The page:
Lifelong Learning

Lifelong Learning

stack of textbooks

 

Area students will go back to school in the next couple of weeks. Since there are likely not many of them that are readers of this publication, I’ll gloss over the Bureau of Labor Statistics 2014 information that the $488 median usual weekly earnings for those with less than a high school diploma is less than two and half times that of the $1386 earned by those with advanced degrees. I want to focus today on lifelong learning.

Education equals investment. Investment in yourself, your future and your family.

We should learn from our own circumstances. Many are very proud of their education from the “School of Hard Knocks.” I had a coach that said the smart person learns from his mistakes while the wise man learns from the mistakes of others. Pay attention to your mistakes, ask yourself how you can do better next time, read biographies from successful people.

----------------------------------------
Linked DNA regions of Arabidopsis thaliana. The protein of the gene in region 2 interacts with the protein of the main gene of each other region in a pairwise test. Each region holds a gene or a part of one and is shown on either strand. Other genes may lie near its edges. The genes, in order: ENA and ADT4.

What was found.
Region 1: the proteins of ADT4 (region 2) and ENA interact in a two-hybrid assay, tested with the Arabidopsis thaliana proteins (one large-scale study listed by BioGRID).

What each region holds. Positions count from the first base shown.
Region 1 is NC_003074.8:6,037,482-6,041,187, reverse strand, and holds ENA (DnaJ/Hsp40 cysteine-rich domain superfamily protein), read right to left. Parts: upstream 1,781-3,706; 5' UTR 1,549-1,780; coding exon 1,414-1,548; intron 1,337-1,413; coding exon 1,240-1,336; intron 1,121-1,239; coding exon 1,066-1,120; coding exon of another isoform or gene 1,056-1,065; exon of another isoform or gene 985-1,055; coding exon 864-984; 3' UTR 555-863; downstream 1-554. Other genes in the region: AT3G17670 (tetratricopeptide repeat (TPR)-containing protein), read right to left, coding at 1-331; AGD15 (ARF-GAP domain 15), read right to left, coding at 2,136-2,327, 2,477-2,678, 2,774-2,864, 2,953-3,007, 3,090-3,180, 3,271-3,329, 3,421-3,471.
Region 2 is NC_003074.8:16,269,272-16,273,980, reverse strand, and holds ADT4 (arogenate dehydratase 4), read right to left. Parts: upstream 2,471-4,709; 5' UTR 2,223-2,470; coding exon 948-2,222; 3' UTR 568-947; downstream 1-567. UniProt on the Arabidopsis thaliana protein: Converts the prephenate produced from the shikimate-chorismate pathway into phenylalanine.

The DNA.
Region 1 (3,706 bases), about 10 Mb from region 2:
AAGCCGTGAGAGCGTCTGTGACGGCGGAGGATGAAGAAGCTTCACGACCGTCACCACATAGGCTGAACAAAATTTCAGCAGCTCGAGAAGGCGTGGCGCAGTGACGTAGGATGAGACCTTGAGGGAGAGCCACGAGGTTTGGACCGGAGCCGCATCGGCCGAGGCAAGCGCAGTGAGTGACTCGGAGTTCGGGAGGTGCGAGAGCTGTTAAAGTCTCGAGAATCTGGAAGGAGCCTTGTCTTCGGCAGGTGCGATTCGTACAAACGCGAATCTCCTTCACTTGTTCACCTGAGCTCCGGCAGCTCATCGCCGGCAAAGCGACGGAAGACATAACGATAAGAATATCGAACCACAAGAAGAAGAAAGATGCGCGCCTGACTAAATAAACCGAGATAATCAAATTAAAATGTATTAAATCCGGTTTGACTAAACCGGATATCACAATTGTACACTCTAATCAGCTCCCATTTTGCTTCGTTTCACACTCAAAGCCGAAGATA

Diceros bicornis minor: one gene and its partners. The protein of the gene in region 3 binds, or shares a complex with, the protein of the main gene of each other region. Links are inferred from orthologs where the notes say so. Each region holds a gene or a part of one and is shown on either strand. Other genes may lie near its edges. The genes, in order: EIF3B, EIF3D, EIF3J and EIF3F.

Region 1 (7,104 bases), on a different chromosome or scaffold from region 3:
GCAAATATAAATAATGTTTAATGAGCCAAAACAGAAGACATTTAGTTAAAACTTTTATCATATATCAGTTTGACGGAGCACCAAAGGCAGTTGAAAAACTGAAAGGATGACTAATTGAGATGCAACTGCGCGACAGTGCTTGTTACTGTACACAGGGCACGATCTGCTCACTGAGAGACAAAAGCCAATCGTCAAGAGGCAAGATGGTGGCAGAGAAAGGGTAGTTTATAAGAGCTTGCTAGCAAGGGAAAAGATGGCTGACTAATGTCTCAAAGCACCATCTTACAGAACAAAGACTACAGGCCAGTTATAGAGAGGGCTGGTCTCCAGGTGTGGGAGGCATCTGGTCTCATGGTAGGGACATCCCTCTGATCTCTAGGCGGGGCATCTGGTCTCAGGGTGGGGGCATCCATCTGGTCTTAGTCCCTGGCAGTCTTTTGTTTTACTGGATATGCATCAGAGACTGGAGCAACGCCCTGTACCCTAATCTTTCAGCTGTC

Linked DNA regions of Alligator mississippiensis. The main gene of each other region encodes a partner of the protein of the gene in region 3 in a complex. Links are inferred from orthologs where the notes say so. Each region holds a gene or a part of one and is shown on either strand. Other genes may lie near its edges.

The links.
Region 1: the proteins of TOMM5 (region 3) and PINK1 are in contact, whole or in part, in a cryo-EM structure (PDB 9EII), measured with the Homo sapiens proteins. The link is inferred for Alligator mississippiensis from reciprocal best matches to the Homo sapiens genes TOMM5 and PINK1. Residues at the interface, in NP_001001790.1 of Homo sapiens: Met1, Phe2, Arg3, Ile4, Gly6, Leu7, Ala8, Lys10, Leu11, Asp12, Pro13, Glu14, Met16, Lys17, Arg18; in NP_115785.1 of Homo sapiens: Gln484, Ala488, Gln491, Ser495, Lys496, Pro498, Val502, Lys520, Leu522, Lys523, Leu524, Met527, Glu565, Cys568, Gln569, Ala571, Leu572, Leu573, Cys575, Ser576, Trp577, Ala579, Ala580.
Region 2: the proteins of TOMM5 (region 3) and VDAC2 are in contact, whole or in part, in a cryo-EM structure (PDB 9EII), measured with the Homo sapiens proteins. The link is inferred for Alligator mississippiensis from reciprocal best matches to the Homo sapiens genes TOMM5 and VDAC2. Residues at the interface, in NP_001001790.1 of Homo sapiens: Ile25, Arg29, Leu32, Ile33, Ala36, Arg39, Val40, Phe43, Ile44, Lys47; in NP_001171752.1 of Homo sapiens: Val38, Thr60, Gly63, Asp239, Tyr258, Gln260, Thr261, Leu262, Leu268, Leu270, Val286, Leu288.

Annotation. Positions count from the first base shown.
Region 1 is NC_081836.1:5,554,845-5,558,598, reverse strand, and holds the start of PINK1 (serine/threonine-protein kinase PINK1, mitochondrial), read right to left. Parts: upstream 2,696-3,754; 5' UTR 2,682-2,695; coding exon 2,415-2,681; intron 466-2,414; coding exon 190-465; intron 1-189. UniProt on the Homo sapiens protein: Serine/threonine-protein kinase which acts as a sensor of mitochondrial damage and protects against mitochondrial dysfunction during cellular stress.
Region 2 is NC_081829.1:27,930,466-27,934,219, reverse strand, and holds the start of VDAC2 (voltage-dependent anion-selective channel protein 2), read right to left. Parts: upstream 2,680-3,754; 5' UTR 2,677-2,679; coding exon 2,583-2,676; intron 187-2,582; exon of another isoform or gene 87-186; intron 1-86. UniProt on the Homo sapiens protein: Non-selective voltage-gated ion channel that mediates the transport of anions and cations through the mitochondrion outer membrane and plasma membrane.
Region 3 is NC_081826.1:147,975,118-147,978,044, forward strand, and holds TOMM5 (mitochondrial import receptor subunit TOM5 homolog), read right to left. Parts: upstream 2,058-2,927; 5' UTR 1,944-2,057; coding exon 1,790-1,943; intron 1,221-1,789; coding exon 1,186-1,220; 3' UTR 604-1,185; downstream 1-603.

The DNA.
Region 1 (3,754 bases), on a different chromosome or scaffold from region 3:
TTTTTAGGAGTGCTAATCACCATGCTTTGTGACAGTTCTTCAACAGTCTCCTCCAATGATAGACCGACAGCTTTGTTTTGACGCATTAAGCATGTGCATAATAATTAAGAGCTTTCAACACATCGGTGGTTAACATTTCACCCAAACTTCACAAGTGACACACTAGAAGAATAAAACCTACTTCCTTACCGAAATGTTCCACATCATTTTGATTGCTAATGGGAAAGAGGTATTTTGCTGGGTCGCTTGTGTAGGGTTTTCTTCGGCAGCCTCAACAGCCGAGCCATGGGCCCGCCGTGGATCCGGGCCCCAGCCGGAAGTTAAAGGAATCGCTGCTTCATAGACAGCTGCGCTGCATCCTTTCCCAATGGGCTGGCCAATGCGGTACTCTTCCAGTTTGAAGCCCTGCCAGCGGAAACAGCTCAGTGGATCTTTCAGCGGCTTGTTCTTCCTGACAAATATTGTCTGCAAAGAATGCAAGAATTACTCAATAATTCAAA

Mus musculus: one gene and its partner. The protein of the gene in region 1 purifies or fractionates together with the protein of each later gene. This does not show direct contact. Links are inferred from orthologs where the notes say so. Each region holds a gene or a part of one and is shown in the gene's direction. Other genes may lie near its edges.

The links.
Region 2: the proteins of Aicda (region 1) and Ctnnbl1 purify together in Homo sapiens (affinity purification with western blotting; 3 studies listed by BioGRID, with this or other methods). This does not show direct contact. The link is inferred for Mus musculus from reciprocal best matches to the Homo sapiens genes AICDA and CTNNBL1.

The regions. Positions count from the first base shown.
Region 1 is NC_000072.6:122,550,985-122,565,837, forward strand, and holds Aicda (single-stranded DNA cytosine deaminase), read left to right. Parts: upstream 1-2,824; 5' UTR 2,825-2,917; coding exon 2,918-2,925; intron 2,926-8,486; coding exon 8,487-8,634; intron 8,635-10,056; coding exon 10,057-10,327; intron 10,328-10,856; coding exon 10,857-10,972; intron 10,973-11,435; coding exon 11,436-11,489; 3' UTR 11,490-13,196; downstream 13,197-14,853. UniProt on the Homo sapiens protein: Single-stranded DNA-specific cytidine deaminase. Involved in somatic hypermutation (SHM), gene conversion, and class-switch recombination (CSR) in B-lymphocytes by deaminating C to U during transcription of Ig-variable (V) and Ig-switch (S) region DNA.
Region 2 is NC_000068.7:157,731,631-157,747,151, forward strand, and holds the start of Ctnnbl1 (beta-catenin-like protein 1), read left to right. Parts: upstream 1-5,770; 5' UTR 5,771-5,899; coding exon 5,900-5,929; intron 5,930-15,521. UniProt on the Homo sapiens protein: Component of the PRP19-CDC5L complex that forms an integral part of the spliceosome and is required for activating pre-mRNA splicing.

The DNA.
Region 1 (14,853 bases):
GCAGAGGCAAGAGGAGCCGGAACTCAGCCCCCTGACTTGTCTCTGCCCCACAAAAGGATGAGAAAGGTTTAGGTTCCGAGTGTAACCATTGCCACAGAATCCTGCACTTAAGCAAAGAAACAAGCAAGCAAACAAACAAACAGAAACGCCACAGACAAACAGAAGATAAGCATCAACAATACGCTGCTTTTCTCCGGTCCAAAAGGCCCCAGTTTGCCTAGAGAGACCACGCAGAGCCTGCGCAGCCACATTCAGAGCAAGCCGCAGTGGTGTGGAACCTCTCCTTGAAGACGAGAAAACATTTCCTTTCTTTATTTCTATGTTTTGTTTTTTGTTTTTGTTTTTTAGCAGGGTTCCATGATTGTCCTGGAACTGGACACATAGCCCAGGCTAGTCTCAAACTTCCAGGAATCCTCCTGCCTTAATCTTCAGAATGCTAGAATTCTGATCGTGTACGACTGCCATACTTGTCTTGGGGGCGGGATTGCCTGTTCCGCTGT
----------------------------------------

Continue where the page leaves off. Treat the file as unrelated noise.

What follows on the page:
Learning doesn’t and shouldn’t stop because you got your sheepskin or a certificate or even a job. Employers value employees that improve themselves and increase the capacity of their output. The ability to continue to acquire skills might be the best trait that can be handed to the next generation in a changing and unknown world.

By all means, pursue more formal education. But think about the value of that skill to a potential employer. How many people recognize the value of an Ivy League art history major? Being a liberal arts degree student, I recognize the value in a well-rounded education but I also recognize that I had to be a bit creative in applying my skills to whatever employment I was trying to attain. By the way, making higher education “free” won’t force prospective students to confront this reality soon enough.

Never has knowledge been so accessible regardless of position. We live in a world where the Library of Congress is actually available to us. With three fingers pointing back at myself, stop spending hours on social media and pick up a kindle and learn. With all thy getting, get understanding.
(Labor statistics from http://www.bls.gov/opub/ted/2015/median-weekly-earnings-by-education-gender-race-and-ethnicity-in-2014.htm.)

Greg Finke is Vice President of Stewardship Capital in Independence, Missouri. He can be reached at gcfinke@stewcap.com.

August 14th, 2015|Categories: Personal Finances|